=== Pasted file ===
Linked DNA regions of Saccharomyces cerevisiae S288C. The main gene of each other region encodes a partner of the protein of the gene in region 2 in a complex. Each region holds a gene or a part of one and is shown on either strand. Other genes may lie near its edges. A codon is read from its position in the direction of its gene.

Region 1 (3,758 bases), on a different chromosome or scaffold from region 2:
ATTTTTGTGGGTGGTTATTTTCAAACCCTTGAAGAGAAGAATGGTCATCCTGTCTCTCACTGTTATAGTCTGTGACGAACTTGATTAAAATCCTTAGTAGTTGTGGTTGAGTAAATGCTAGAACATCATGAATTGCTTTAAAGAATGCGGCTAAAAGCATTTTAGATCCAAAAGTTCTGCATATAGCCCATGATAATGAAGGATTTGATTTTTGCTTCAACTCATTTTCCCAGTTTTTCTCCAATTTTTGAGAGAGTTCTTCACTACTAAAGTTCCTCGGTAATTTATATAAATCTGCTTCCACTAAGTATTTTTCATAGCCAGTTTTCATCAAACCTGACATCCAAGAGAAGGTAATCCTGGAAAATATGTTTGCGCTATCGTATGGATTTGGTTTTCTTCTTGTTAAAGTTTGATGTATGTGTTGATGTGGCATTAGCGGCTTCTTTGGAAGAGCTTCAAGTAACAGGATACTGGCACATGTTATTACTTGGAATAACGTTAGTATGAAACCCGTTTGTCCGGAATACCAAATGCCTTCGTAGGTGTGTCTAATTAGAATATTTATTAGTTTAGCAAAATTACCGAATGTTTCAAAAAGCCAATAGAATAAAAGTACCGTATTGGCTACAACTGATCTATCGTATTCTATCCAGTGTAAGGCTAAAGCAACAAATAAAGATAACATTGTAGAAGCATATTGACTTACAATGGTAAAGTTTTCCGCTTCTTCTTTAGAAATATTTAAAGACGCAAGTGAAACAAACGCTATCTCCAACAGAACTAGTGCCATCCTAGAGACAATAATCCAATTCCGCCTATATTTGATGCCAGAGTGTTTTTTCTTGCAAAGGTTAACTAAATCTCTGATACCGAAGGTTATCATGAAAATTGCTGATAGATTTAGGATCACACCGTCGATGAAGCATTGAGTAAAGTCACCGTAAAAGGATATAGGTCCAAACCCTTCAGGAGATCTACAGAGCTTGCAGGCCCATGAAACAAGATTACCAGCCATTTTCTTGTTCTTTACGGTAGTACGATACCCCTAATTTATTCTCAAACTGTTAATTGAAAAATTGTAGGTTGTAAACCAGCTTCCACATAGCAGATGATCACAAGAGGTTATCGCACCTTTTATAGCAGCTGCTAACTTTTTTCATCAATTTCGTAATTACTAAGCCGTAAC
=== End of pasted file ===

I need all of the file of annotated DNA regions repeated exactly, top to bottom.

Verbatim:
Linked DNA regions of Saccharomyces cerevisiae S288C. The main gene of each other region encodes a partner of the protein of the gene in region 2 in a complex. Each region holds a gene or a part of one and is shown on either strand. Other genes may lie near its edges. A codon is read from its position in the direction of its gene.

Region 1 (3,758 bases), on a different chromosome or scaffold from region 2:
ATTTTTGTGGGTGGTTATTTTCAAACCCTTGAAGAGAAGAATGGTCATCCTGTCTCTCACTGTTATAGTCTGTGACGAACTTGATTAAAATCCTTAGTAGTTGTGGTTGAGTAAATGCTAGAACATCATGAATTGCTTTAAAGAATGCGGCTAAAAGCATTTTAGATCCAAAAGTTCTGCATATAGCCCATGATAATGAAGGATTTGATTTTTGCTTCAACTCATTTTCCCAGTTTTTCTCCAATTTTTGAGAGAGTTCTTCACTACTAAAGTTCCTCGGTAATTTATATAAATCTGCTTCCACTAAGTATTTTTCATAGCCAGTTTTCATCAAACCTGACATCCAAGAGAAGGTAATCCTGGAAAATATGTTTGCGCTATCGTATGGATTTGGTTTTCTTCTTGTTAAAGTTTGATGTATGTGTTGATGTGGCATTAGCGGCTTCTTTGGAAGAGCTTCAAGTAACAGGATACTGGCACATGTTATTACTTGGAATAACGTTAGTATGAAACCCGTTTGTCCGGAATACCAAATGCCTTCGTAGGTGTGTCTAATTAGAATATTTATTAGTTTAGCAAAATTACCGAATGTTTCAAAAAGCCAATAGAATAAAAGTACCGTATTGGCTACAACTGATCTATCGTATTCTATCCAGTGTAAGGCTAAAGCAACAAATAAAGATAACATTGTAGAAGCATATTGACTTACAATGGTAAAGTTTTCCGCTTCTTCTTTAGAAATATTTAAAGACGCAAGTGAAACAAACGCTATCTCCAACAGAACTAGTGCCATCCTAGAGACAATAATCCAATTCCGCCTATATTTGATGCCAGAGTGTTTTTTCTTGCAAAGGTTAACTAAATCTCTGATACCGAAGGTTATCATGAAAATTGCTGATAGATTTAGGATCACACCGTCGATGAAGCATTGAGTAAAGTCACCGTAAAAGGATATAGGTCCAAACCCTTCAGGAGATCTACAGAGCTTGCAGGCCCATGAAACAAGATTACCAGCCATTTTCTTGTTCTTTACGGTAGTACGATACCCCTAATTTATTCTCAAACTGTTAATTGAAAAATTGTAGGTTGTAAACCAGCTTCCACATAGCAGATGATCACAAGAGGTTATCGCACCTTTTATAGCAGCTGCTAACTTTTTTCATCAATTTCGTAATTACTAAGCCGTAAC